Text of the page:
Thus, according to the court, the public expects the club’s management to attract new players and thus periodically change the composition of the team. Likewise it notes that, when concluding a contract, clubs and players need to start from the assumption that fans want change and, hence, want to see different players over time.[19] 


4. The player’s interests

Even from the player’s perspective, according to the court, the use of fixed term contracts is beneficial.

From the player’s side it is to be considered, that by the orderly conclusion of fixed-term contracts that cannot be terminated, the player’s risk of losing his job is, at least temporarily, lifted.[20]

Again referring to the imminent threat of possible injury, the court puts forward that a fixed term contract protects players particularly against early termination of the employment contract by personal compulsory redundancy. Furthermore, it is the court’s view that the ending of fixed term contracts creates room for possible subsequent transfers, deemed in the football player’s interests.[21]

Next, the court shortly addresses the typically extraordinary amount of remuneration paid in professional football (in the Bundesliga annually amounting to an average of 1.5 million euros). It takes note of the aim of EU Directive 1999/70/EC, being the improvement of the situation of weak and thus socially vulnerable workers and to prevent the emergence of a ‘precariat’ of always only temporary salaried workers. It subsequently notes that, in balancing the interests, the exceptionally high remuneration completely changes the scale in application of Section 14 TzBfG, however unfortunately without giving any further guidance.[22]

In an overall consideration of all these circumstances the court finds that the fixed term contract signed between Müller and Mainz 05, and thus the use of fixed term contracts in professional football in general, corresponds to the view of a sensible and reasonable contractual partner.[23] 


Und Jetzt? Some points of criticism

The Landesarbeitsgericht seems to have felt the need to soothe the debate that has arisen after the ruling in first instance. In direct opposition to the Arbeitsgericht Mainz, it has concluded that the contested fixed term contract period between a Bundesliga football club and a professional player can in fact be justified based on the objective reason of the nature of the work.[24] The protective stance in favour of the player provided by the Arbeitsgericht, together with the bulk of that court’s argumentation, has now been abandoned. Although the rationale given by the Landesarbeitsgericht for its ruling, especially the first and second argument (being for large parts in consensus with a commentator of the first instance ruling),[25] seems convincing to this author. Altogether, it still leaves room for further debate.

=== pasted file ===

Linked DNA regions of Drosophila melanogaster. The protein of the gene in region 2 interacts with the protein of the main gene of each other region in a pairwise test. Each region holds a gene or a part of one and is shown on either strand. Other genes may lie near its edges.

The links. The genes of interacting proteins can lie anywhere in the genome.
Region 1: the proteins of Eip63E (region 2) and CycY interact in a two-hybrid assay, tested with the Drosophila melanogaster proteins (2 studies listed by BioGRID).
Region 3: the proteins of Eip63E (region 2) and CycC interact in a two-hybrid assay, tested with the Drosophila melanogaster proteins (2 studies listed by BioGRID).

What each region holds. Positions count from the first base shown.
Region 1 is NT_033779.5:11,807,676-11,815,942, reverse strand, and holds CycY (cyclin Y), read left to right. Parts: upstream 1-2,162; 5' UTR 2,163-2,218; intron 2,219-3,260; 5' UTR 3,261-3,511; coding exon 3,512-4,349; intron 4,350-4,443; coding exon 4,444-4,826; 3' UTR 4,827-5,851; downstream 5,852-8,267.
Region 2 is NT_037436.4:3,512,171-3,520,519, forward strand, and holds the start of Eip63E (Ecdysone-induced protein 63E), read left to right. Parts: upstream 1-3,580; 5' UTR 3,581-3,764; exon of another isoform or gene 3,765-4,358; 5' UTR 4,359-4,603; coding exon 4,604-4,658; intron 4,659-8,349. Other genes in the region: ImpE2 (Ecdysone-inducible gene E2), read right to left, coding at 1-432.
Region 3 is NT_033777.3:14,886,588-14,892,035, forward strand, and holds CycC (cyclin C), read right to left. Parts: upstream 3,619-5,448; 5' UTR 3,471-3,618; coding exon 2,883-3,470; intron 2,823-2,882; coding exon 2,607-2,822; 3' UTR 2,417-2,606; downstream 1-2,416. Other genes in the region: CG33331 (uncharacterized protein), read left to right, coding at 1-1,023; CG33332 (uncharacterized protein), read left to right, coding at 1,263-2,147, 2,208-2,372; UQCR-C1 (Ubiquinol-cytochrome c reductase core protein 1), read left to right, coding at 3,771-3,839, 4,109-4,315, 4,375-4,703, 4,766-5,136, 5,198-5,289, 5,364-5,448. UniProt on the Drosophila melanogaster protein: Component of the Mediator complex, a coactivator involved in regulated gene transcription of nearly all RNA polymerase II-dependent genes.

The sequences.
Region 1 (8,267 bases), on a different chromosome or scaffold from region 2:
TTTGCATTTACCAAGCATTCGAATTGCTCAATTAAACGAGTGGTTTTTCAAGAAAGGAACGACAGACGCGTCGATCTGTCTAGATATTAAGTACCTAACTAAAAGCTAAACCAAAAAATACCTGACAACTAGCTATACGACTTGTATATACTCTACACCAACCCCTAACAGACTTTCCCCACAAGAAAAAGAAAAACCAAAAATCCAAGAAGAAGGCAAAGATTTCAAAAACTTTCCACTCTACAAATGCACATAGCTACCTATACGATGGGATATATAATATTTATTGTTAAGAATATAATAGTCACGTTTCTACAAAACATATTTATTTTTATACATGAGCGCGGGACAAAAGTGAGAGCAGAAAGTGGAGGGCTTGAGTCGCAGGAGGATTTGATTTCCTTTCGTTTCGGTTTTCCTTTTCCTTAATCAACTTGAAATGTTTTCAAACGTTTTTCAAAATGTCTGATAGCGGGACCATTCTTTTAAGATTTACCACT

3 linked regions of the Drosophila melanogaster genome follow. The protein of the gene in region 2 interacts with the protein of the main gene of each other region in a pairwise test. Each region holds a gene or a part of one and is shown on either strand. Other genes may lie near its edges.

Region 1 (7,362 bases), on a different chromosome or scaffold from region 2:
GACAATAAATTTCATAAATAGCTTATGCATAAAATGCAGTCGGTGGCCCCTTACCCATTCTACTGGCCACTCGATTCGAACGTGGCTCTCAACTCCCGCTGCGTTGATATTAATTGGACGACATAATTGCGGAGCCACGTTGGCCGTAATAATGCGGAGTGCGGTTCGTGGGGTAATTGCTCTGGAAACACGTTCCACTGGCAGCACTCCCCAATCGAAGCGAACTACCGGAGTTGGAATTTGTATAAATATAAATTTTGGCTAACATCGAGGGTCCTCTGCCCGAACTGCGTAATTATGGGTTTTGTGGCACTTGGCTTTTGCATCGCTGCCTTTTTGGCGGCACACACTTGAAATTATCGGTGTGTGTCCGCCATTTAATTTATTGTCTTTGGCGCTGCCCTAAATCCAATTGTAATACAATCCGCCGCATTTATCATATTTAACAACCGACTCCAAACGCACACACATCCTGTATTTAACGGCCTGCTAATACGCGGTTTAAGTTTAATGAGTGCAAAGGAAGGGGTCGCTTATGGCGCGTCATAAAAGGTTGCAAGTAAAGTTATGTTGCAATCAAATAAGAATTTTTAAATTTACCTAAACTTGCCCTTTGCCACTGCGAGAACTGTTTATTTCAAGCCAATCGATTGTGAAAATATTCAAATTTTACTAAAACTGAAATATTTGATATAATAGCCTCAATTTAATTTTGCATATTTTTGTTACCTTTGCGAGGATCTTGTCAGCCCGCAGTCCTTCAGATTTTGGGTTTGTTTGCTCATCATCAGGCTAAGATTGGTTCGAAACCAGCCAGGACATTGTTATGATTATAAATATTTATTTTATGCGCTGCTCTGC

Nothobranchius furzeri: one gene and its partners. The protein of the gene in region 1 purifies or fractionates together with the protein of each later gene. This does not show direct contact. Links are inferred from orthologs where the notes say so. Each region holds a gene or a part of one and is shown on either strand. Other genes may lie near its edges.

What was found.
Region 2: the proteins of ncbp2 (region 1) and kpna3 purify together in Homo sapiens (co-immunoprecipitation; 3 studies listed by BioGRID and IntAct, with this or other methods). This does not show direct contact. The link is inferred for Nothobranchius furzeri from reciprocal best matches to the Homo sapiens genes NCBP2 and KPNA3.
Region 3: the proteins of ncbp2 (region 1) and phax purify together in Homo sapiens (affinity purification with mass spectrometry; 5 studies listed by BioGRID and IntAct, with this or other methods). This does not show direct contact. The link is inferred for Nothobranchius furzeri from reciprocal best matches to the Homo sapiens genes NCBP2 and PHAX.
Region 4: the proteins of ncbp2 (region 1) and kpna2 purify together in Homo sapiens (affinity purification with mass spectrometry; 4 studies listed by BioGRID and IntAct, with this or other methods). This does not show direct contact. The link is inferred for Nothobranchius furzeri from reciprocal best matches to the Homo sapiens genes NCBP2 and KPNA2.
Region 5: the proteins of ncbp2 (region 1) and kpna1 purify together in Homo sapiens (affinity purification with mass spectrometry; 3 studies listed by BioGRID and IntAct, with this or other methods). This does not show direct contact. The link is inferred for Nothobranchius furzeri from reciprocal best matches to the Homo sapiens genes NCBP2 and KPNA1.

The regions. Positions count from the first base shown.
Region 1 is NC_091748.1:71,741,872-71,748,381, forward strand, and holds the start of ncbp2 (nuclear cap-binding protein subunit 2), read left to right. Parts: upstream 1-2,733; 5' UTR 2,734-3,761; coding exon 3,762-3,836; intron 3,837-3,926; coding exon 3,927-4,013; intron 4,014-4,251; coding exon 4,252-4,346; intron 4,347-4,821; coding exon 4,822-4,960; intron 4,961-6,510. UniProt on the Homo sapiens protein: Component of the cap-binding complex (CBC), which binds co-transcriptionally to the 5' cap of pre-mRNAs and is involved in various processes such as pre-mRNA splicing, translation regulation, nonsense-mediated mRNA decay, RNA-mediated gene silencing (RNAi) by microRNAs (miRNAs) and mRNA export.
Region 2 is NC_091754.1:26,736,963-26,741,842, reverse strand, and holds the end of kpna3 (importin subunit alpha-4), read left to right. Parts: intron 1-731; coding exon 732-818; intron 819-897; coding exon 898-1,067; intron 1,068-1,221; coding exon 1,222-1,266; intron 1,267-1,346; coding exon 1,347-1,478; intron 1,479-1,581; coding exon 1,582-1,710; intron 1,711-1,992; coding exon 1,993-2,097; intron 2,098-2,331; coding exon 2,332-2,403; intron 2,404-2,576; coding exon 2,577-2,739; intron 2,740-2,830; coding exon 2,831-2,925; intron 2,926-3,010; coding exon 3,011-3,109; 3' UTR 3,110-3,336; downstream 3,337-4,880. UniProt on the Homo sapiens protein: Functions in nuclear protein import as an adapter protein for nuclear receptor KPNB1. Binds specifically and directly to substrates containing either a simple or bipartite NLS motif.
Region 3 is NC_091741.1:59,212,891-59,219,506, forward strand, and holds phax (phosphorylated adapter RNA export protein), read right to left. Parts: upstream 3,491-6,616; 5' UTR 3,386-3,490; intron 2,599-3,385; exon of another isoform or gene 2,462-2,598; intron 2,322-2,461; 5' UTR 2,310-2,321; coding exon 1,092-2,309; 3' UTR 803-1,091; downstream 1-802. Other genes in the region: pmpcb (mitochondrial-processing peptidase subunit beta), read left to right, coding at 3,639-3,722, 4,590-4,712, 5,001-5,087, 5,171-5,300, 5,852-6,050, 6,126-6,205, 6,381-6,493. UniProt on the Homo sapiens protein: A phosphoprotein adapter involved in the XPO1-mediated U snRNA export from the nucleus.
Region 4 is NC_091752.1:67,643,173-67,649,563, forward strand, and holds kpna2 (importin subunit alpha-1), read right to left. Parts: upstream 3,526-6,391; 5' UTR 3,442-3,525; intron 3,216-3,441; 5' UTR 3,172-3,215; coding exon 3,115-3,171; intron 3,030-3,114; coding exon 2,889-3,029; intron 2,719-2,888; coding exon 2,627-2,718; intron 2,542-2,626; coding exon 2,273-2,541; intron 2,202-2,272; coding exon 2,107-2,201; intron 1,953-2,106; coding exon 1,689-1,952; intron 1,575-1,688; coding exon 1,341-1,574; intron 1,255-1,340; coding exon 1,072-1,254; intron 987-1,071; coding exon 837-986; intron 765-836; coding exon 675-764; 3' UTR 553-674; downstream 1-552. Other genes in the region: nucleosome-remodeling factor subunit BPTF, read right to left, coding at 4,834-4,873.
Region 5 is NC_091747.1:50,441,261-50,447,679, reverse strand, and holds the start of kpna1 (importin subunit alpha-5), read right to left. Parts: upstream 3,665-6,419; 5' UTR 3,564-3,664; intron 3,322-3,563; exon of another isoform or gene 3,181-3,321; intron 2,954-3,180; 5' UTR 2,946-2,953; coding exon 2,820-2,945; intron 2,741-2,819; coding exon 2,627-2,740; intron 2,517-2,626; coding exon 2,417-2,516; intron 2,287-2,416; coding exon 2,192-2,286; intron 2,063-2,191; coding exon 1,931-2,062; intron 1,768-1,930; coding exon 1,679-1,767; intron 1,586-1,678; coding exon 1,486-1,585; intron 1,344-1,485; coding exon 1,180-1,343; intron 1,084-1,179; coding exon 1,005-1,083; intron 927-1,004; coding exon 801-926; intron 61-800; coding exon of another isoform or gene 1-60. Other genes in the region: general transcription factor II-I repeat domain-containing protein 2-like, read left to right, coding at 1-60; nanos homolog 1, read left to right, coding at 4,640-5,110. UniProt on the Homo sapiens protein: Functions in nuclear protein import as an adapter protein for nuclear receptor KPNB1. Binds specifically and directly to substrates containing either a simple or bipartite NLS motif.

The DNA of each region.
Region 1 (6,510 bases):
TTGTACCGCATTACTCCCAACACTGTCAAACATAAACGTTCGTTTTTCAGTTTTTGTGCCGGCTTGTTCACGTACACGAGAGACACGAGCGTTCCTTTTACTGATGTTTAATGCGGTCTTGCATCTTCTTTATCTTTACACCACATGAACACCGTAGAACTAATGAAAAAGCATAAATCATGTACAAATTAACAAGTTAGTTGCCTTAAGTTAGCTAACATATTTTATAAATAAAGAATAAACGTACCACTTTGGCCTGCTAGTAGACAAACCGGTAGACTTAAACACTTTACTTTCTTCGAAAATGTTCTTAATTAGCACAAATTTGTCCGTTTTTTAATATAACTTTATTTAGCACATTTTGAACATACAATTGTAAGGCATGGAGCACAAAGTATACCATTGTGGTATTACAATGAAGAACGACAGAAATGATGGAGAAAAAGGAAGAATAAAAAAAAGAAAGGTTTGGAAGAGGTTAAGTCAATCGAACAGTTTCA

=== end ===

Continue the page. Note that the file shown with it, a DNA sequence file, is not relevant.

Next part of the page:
On the one hand, with regard to the extraordinary high degree of uncertainty, the Landesarbeitsgericht even could have gone further by developing an argument based, not on the uncertainty of successful performance, but on the inevitability of a decline in physical performance.[26]

On the other hand, the court’s claim that the use of definite contracts is in the player’s own best interest seems rather circular, when it states that the ending of definite contracts at clubs makes room for subsequent transfers.[27] It moreover does not explain the precise influence of the high remuneration received in professional football in the balancing of interests under Section 14 TzBfG.[28] This author would have also liked some further elaboration on the courts assumption of the fans’ variety-need.[29]

Perhaps most importantly, by separating these ‘special employment relationships’ in professional football from normal employment, the Landesarbeitsgericht seems to have taken away the protective shield of labour law from the hands of the players/workers (supported in the ruling in first instance) and placed it right back at the feet of the clubs. It may be that the system of fixed term contracts is the most suitable in addressing the particularities of professional football,[30] and yes, the court has provided some valuable arguments for granting a justification based on the nature of the work. Still, the court must tread warily not to give clubs a carte blanche established on this special status of sport. Because, what would be the limits of this autonomy and how would these limits be policed?